It's that time of year when the Apple developer community prepares for Apple's Worldwide Developer Conference (WWDC), an annual gathering in San Francisco of around five thousand developers from around the world. These days the event is so over subscribed Apple uses a lottery system to determine who gets tickets. Sadly I won't be going this year but I have been fortunate to have been to eight WWDCs, the first in 1996 and the last in 2014. How things have changed...
In the second of my blogs on Swift I will look at WatchKit for the newly released Apple Watch. This will involve adding Watch functionality to an existing project, the Hackaball prototype app. Hopefully some of the solutions to problems found on the way will be of use. Version 6.3.1 of Xcode is used.
For an excellent overview of technologies in the Watch, check out the blog by my colleague Alex Barlow.
This is the first of a series of blogs about using Swift, Apple's new programming language that was annouced at WWDC 2014. They are not in any particular order but are about new and interesting features and differences with Objective-C. I don't intend to explain syntax or specific frameworks as there are plenty of resources available covering those already.
When developing iOS apps a number of things are required for producing a quality product. These include the ability to run unit tests on the code and to test the user interface automatically. We can set up Continuous Integration (CI) to complete these tests for us. If all tests are passed then we automatically upload to Hockeyapp for our testers to download. In this blogpost I'll take you through the process of setting up a CI pipeline for iOS.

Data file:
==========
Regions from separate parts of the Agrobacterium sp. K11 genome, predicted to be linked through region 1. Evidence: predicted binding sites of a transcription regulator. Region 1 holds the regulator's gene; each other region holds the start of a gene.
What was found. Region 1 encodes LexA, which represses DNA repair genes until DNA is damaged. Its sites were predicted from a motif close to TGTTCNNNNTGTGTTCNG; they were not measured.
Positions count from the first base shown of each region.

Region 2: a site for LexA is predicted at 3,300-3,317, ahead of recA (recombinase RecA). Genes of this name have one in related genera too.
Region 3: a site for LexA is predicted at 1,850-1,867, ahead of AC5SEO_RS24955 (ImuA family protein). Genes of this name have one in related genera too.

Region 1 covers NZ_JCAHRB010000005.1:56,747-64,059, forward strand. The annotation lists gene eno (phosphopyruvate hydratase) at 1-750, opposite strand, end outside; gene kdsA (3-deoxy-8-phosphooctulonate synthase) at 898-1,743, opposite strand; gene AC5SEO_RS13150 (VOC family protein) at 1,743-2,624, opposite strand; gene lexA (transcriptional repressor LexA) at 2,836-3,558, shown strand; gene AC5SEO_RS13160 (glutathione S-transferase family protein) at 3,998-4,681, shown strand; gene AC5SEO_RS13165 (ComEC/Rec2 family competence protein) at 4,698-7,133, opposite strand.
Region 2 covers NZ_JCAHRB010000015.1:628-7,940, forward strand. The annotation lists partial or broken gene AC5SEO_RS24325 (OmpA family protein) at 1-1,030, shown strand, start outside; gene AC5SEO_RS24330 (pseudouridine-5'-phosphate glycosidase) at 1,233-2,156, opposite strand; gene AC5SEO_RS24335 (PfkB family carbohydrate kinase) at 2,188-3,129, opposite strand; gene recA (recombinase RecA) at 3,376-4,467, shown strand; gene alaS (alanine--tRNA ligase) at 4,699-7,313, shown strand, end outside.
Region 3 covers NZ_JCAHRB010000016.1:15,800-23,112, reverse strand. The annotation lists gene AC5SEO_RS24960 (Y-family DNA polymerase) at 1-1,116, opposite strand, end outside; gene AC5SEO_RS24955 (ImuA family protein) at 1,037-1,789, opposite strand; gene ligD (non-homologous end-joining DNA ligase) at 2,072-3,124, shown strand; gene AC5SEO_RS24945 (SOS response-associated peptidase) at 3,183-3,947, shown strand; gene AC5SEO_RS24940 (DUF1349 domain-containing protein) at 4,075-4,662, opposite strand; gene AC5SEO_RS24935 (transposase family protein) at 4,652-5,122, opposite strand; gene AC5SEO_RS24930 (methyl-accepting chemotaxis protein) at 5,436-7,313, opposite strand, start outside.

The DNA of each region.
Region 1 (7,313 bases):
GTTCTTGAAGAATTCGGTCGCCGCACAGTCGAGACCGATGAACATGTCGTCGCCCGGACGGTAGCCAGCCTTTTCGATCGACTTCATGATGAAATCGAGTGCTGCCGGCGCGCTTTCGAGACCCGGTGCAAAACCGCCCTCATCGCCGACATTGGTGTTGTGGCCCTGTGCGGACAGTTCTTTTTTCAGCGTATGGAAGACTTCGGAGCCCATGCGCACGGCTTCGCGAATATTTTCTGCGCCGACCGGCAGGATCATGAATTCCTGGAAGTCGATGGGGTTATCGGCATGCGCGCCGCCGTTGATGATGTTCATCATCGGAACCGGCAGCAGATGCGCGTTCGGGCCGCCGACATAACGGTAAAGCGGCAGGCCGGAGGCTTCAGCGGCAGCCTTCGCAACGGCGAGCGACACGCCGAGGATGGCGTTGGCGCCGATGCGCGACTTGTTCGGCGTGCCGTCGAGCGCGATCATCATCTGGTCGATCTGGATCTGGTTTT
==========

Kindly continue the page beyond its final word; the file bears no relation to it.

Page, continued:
We built a very simple app called ‘Tasky’ which pretty much does as little as possible but enough to be able to build a complete workflow. We wanted an app with a bit of navigation and Core Data to give us enough to test.
I’m going to share some of the thinking and code behind the Picle iPhone app starting with the camera functionality. This will involve showing some code snippets and describing classes and frameworks found in the Apple iOS SDK.
At the heart of the the Picle app is the ability to use the iPhone camera and microphone in quick succession. The user experience of this functionality is critical to feel of the app so plenty of work has been done both before and after the initial release. Indeed the next release will have this completely reworked.
Anyone who has used iOS will be familiar with the way Apple uses animation in their apps. It's one of the most delightful features of the platform and users loved it, even before there was an App Store. If you use apps that don't employ judicious animation, you get a sense of something missing, of an undefinable lack of quality.